Y Y I E D I i
As higher targets are set to increase profits and decrease operating costs, test engineers are subjected to the ever-increasing stress of improving the efficiency of their testing operations and ultimately getting higher throughput for the same number of
Chips are becoming faster and more efficient keeping with Moore’s Law. This is pushing consumer electronics technologies to new heights while making them all the more complex. Smarter test equipment are required to keep up with the new technology. Also, test engineers need to improvise techniques in order to enhance the productivity of their operations. Here is how you can improve your test performance.
Upgrade embedded controller, lower measurement time
As Intel and AMD come up with newer microarchitectures on their processors, there is a definite impact on the system controller and, in turn, the testing performance and productivity. The just released Ivy Bridge microarchitecture—a 22nm die-shrink of the previous Sandy Bridge microarchitecture—brings in a plethora of new features that enhance computing performance.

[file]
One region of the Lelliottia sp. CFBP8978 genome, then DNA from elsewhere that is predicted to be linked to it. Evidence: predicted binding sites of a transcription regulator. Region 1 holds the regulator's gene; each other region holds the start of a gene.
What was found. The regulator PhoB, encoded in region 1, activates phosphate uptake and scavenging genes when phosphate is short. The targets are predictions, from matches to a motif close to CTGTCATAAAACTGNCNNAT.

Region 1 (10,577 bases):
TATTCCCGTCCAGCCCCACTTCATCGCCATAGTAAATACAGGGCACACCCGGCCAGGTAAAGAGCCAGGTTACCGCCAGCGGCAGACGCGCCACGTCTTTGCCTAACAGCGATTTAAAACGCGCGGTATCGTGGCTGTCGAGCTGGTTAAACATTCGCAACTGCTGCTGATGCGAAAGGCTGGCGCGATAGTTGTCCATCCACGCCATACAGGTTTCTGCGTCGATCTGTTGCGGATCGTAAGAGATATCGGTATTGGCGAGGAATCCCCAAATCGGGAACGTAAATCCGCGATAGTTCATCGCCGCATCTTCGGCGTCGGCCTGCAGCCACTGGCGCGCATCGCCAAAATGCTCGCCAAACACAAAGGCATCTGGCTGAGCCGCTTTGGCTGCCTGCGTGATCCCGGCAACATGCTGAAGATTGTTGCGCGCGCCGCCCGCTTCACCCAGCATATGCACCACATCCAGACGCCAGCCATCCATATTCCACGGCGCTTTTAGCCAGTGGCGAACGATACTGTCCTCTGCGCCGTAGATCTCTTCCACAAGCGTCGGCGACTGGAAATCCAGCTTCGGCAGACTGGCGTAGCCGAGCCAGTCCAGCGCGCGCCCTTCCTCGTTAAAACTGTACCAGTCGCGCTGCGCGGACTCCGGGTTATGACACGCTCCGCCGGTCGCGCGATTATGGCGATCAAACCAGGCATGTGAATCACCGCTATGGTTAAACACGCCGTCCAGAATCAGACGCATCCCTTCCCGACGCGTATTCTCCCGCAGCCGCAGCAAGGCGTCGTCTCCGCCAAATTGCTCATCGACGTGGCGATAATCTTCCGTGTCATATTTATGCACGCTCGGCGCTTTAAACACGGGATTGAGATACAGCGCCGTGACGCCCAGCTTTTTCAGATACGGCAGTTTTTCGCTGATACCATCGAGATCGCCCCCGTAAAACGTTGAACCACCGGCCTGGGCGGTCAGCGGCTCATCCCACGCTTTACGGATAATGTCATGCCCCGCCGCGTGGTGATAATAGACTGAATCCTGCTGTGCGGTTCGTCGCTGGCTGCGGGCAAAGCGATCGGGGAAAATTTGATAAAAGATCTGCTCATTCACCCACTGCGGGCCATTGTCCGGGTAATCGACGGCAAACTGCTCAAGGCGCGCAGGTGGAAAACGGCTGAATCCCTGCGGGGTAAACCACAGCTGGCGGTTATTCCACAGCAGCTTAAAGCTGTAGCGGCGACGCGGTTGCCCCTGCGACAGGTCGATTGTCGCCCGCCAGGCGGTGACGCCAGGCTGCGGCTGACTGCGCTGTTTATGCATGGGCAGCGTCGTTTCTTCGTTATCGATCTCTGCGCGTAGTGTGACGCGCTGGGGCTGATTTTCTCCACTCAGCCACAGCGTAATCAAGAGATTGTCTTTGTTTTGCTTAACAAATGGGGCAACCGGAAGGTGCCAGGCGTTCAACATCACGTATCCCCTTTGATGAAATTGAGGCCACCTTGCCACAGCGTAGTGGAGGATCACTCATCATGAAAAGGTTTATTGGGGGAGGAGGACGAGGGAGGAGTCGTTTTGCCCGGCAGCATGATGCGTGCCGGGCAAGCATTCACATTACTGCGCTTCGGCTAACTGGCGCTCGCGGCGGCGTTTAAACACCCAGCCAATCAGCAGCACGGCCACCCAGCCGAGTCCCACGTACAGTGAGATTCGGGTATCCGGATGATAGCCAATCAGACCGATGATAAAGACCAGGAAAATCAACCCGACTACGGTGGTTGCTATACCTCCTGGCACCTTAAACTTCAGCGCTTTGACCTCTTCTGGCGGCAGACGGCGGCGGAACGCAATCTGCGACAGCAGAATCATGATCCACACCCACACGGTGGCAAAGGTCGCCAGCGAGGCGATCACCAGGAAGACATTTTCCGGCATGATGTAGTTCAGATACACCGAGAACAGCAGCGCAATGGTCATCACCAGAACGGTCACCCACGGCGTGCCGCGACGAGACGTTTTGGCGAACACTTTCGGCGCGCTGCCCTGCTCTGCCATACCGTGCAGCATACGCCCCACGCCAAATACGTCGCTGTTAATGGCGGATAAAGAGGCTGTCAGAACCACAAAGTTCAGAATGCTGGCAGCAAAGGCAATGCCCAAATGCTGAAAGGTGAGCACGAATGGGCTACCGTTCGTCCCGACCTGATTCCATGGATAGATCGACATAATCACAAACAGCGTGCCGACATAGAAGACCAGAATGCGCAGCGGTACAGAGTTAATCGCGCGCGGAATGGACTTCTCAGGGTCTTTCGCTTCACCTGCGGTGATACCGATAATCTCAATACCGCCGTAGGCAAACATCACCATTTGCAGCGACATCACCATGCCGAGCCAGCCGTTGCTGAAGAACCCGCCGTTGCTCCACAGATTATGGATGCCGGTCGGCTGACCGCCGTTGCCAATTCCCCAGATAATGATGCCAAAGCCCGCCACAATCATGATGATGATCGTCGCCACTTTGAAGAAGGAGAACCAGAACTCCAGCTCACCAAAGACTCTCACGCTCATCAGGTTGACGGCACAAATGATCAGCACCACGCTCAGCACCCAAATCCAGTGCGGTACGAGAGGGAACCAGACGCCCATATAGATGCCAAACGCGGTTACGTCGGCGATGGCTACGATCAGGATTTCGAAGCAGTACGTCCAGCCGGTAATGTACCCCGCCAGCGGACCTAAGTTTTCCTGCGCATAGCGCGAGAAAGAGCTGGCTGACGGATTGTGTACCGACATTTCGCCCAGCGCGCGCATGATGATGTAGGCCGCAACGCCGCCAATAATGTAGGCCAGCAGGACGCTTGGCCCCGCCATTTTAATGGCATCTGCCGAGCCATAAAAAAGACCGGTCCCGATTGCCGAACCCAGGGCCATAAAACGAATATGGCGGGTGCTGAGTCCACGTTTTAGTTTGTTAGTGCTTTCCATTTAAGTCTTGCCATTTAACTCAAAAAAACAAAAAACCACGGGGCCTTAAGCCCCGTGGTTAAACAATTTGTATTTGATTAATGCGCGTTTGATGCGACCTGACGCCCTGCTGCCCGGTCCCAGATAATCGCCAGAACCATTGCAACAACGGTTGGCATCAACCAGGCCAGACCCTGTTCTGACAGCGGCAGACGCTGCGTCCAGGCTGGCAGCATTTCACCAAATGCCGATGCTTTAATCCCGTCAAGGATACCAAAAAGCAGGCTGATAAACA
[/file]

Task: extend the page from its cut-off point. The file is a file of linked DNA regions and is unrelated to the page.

If you go for an embedded con- troller that features a processor with a large cache, the controller wouldn’t have to access the comparatively slower DDR3 RAM for that data. The lower latency of the cache will, in turn, improve processor performance, delivering faster measurements and results. This is especially true for operations that require intensive signal and data processing.
“Especially for RF measurements and RF protocol testing, CPr performance is often the single most significant factor preventing faster measurement performance. While actual system performance can depend on a variety of factors such as memory available and other applications running in the background, a strong correlation exists between the CPr performance and measurement time for automated test systems,” explains David Hall, product manager for RF and Communications at the kational Instruments Dev wone.
Fig. 1 shows how the PuIe-8106
Fig. 1: Difference in measurement speed for different microprocessors (Courtesy: National Instruments)